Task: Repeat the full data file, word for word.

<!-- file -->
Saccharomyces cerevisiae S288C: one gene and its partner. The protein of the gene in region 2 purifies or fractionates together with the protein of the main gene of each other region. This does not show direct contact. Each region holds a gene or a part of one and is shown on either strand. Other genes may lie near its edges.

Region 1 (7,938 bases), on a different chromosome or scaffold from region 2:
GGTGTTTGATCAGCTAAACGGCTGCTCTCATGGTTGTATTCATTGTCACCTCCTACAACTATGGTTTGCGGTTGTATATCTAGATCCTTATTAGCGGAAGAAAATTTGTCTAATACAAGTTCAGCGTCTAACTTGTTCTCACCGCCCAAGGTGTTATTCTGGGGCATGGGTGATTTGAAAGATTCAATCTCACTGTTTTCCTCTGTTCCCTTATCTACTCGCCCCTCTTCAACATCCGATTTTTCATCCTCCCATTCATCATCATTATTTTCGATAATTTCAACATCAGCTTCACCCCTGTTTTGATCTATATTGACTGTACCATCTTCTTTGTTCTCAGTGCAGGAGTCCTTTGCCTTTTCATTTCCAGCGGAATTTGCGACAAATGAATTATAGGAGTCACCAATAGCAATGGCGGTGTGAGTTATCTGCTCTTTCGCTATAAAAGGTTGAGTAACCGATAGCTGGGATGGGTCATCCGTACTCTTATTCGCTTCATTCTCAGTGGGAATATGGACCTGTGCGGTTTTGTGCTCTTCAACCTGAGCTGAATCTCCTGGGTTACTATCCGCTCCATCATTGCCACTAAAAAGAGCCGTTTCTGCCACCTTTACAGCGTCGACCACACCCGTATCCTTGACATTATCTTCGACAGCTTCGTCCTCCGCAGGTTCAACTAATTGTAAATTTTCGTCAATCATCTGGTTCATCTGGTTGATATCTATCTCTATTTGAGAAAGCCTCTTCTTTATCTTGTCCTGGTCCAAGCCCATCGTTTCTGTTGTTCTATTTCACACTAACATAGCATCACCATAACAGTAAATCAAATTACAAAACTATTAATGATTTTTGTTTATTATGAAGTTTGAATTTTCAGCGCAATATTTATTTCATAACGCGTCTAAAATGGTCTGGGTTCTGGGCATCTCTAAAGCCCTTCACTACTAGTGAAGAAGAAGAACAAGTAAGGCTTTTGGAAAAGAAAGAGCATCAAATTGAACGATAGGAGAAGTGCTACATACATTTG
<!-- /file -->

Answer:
Saccharomyces cerevisiae S288C: one gene and its partner. The protein of the gene in region 2 purifies or fractionates together with the protein of the main gene of each other region. This does not show direct contact. Each region holds a gene or a part of one and is shown on either strand. Other genes may lie near its edges.

Region 1 (7,938 bases), on a different chromosome or scaffold from region 2:
GGTGTTTGATCAGCTAAACGGCTGCTCTCATGGTTGTATTCATTGTCACCTCCTACAACTATGGTTTGCGGTTGTATATCTAGATCCTTATTAGCGGAAGAAAATTTGTCTAATACAAGTTCAGCGTCTAACTTGTTCTCACCGCCCAAGGTGTTATTCTGGGGCATGGGTGATTTGAAAGATTCAATCTCACTGTTTTCCTCTGTTCCCTTATCTACTCGCCCCTCTTCAACATCCGATTTTTCATCCTCCCATTCATCATCATTATTTTCGATAATTTCAACATCAGCTTCACCCCTGTTTTGATCTATATTGACTGTACCATCTTCTTTGTTCTCAGTGCAGGAGTCCTTTGCCTTTTCATTTCCAGCGGAATTTGCGACAAATGAATTATAGGAGTCACCAATAGCAATGGCGGTGTGAGTTATCTGCTCTTTCGCTATAAAAGGTTGAGTAACCGATAGCTGGGATGGGTCATCCGTACTCTTATTCGCTTCATTCTCAGTGGGAATATGGACCTGTGCGGTTTTGTGCTCTTCAACCTGAGCTGAATCTCCTGGGTTACTATCCGCTCCATCATTGCCACTAAAAAGAGCCGTTTCTGCCACCTTTACAGCGTCGACCACACCCGTATCCTTGACATTATCTTCGACAGCTTCGTCCTCCGCAGGTTCAACTAATTGTAAATTTTCGTCAATCATCTGGTTCATCTGGTTGATATCTATCTCTATTTGAGAAAGCCTCTTCTTTATCTTGTCCTGGTCCAAGCCCATCGTTTCTGTTGTTCTATTTCACACTAACATAGCATCACCATAACAGTAAATCAAATTACAAAACTATTAATGATTTTTGTTTATTATGAAGTTTGAATTTTCAGCGCAATATTTATTTCATAACGCGTCTAAAATGGTCTGGGTTCTGGGCATCTCTAAAGCCCTTCACTACTAGTGAAGAAGAAGAACAAGTAAGGCTTTTGGAAAAGAAAGAGCATCAAATTGAACGATAGGAGAAGTGCTACATACATTTG